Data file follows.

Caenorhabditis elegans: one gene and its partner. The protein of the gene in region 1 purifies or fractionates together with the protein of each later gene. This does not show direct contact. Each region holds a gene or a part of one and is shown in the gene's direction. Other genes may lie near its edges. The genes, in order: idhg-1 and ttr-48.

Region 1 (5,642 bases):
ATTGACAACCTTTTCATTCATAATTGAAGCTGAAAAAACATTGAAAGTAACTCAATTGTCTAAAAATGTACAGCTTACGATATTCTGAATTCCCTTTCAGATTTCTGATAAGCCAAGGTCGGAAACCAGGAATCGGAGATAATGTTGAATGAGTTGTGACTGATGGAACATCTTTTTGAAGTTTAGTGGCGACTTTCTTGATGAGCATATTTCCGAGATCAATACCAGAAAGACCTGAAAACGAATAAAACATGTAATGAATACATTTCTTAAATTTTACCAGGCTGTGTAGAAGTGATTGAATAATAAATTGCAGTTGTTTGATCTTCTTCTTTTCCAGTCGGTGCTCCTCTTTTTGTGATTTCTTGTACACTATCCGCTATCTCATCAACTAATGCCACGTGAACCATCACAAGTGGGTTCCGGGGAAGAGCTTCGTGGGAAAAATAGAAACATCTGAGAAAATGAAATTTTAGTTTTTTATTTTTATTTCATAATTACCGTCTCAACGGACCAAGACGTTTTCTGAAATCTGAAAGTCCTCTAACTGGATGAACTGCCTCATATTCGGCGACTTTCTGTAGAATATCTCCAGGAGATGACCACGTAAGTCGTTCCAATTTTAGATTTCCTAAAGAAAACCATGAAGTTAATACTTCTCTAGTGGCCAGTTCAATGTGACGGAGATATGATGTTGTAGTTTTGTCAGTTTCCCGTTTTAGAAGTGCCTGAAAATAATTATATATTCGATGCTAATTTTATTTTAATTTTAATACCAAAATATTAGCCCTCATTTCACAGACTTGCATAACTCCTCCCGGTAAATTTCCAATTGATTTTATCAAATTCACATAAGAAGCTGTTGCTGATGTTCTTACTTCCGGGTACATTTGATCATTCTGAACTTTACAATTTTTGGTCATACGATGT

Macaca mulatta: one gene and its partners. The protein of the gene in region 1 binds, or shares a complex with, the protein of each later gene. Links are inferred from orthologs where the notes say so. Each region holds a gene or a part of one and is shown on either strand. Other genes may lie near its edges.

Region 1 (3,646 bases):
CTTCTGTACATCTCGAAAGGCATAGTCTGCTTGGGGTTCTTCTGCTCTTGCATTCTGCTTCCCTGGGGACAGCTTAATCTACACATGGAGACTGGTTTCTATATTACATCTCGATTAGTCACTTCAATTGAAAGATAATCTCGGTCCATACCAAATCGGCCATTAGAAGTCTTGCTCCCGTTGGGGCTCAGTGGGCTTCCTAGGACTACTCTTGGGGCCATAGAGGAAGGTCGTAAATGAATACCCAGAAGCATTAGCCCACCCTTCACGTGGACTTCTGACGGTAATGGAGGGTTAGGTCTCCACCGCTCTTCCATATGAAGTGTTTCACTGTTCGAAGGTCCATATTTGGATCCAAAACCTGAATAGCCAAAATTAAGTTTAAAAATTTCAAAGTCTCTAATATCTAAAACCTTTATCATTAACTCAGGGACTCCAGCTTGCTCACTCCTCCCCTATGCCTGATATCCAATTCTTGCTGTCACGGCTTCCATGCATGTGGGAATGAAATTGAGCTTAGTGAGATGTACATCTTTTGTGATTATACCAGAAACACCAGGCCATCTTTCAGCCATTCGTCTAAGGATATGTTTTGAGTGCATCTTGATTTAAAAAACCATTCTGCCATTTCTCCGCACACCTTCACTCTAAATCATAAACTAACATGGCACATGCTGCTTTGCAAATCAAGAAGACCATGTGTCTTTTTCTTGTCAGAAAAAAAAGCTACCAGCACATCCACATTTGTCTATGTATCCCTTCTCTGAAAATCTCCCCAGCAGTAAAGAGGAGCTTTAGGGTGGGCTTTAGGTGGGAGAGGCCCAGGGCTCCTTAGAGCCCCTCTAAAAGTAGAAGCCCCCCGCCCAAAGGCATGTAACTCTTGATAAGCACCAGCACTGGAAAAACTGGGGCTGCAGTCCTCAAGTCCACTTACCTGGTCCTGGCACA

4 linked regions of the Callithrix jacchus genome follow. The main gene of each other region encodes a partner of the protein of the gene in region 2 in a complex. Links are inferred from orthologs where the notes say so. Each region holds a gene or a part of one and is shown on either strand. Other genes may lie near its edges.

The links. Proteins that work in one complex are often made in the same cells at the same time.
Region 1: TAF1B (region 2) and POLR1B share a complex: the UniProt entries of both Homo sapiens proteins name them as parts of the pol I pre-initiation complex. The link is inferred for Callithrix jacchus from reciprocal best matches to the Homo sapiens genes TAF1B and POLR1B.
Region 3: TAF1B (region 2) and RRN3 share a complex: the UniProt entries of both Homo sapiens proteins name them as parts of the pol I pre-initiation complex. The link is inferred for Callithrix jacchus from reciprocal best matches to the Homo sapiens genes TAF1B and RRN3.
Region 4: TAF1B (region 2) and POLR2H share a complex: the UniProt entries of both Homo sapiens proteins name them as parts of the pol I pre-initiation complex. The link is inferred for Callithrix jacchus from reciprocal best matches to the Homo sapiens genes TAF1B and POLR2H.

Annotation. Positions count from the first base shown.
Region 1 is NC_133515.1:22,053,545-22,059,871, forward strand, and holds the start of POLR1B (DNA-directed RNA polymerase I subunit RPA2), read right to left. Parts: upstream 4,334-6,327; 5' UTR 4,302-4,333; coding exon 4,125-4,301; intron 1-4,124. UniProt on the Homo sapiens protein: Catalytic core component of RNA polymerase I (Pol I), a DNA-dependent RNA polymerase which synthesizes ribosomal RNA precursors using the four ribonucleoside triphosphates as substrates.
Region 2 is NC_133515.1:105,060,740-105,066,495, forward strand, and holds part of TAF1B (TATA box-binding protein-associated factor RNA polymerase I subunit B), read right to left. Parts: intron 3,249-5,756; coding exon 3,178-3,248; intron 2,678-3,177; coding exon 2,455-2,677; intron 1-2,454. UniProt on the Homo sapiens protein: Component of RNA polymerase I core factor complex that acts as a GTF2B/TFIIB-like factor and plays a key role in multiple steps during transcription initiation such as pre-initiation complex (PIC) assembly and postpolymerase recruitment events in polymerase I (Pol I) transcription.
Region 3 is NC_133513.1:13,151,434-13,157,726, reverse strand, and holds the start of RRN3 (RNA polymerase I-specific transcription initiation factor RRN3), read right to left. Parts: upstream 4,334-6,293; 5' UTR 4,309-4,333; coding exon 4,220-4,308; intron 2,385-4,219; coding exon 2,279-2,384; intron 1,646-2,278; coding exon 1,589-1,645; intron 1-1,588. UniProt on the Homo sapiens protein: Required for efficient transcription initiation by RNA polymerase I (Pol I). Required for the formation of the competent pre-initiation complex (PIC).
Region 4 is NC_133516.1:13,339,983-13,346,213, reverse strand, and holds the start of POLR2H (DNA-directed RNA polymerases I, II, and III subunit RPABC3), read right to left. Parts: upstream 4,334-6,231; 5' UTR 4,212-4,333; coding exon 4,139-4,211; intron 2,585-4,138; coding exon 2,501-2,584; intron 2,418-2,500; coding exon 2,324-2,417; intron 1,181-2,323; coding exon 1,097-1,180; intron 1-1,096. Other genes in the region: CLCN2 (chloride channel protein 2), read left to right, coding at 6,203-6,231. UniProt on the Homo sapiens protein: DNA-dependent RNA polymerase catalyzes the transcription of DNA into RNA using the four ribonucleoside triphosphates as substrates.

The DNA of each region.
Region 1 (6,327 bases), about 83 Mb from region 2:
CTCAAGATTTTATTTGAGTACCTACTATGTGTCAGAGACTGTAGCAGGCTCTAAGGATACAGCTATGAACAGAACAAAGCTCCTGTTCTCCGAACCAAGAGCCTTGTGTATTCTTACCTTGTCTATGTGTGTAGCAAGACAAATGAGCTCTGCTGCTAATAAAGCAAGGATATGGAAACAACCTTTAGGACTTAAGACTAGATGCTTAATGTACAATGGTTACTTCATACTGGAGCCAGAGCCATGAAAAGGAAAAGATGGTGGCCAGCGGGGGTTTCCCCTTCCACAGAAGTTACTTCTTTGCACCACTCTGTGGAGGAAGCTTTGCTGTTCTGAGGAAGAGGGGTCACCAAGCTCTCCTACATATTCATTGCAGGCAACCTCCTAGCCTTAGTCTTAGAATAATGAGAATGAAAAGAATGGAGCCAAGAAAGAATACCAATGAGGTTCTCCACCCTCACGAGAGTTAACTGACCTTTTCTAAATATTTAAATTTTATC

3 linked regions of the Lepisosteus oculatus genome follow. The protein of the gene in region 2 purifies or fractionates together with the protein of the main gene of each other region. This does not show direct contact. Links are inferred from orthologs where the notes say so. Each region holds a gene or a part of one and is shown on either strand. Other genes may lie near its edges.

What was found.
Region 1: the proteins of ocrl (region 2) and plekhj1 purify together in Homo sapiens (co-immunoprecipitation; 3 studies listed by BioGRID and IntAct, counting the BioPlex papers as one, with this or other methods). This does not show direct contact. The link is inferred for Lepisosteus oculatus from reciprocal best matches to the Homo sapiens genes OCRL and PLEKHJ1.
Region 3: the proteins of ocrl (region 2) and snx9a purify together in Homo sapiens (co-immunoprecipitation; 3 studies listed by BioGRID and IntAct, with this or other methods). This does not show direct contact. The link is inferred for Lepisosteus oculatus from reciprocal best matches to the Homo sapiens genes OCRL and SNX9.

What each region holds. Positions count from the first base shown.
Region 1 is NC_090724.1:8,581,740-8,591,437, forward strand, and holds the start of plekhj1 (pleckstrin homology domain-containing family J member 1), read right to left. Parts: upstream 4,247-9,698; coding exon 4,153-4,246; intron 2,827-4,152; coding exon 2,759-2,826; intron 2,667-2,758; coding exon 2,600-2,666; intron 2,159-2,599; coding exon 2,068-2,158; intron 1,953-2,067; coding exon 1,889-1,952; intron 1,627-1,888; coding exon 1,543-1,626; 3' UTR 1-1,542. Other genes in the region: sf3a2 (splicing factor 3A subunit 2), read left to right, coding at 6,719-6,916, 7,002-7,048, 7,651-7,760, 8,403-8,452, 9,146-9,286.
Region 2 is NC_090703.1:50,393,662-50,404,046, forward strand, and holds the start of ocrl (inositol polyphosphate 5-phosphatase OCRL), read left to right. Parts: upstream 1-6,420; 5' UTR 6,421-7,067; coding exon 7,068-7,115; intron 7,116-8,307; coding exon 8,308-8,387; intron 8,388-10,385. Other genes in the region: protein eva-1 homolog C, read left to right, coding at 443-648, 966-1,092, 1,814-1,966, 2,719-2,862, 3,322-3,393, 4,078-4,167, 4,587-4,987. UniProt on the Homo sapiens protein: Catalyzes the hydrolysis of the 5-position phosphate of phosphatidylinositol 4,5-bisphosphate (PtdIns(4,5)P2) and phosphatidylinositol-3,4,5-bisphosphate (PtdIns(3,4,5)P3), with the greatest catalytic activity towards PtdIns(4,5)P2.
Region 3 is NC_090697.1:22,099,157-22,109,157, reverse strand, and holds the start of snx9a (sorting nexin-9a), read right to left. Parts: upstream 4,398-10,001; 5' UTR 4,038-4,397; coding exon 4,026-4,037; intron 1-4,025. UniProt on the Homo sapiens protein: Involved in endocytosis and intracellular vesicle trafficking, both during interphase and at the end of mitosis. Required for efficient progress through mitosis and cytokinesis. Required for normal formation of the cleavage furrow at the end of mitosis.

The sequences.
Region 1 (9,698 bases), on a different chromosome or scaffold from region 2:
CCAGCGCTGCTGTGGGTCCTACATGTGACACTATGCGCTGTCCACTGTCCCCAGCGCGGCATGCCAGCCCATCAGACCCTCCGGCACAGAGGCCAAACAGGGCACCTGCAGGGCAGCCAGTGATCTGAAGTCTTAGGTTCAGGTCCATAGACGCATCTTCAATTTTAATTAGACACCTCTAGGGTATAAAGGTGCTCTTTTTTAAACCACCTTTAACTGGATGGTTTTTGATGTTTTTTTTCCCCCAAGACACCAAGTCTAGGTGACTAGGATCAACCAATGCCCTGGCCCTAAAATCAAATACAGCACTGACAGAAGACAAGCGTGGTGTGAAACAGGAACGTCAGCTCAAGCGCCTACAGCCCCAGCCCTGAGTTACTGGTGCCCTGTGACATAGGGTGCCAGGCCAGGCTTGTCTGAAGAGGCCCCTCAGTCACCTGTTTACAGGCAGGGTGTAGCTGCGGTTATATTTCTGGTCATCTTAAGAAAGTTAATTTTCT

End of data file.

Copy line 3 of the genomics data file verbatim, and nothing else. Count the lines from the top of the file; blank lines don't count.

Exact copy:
ATTGACAACCTTTTCATTCATAATTGAAGCTGAAAAAACATTGAAAGTAACTCAATTGTCTAAAAATGTACAGCTTACGATATTCTGAATTCCCTTTCAGATTTCTGATAAGCCAAGGTCGGAAACCAGGAATCGGAGATAATGTTGAATGAGTTGTGACTGATGGAACATCTTTTTGAAGTTTAGTGGCGACTTTCTTGATGAGCATATTTCCGAGATCAATACCAGAAAGACCTGAAAACGAATAAAACATGTAATGAATACATTTCTTAAATTTTACCAGGCTGTGTAGAAGTGATTGAATAATAAATTGCAGTTGTTTGATCTTCTTCTTTTCCAGTCGGTGCTCCTCTTTTTGTGATTTCTTGTACACTATCCGCTATCTCATCAACTAATGCCACGTGAACCATCACAAGTGGGTTCCGGGGAAGAGCTTCGTGGGAAAAATAGAAACATCTGAGAAAATGAAATTTTAGTTTTTTATTTTTATTTCATAATTACCGTCTCAACGGACCAAGACGTTTTCTGAAATCTGAAAGTCCTCTAACTGGATGAACTGCCTCATATTCGGCGACTTTCTGTAGAATATCTCCAGGAGATGACCACGTAAGTCGTTCCAATTTTAGATTTCCTAAAGAAAACCATGAAGTTAATACTTCTCTAGTGGCCAGTTCAATGTGACGGAGATATGATGTTGTAGTTTTGTCAGTTTCCCGTTTTAGAAGTGCCTGAAAATAATTATATATTCGATGCTAATTTTATTTTAATTTTAATACCAAAATATTAGCCCTCATTTCACAGACTTGCATAACTCCTCCCGGTAAATTTCCAATTGATTTTATCAAATTCACATAAGAAGCTGTTGCTGATGTTCTTACTTCCGGGTACATTTGATCATTCTGAACTTTACAATTTTTGGTCATACGATGT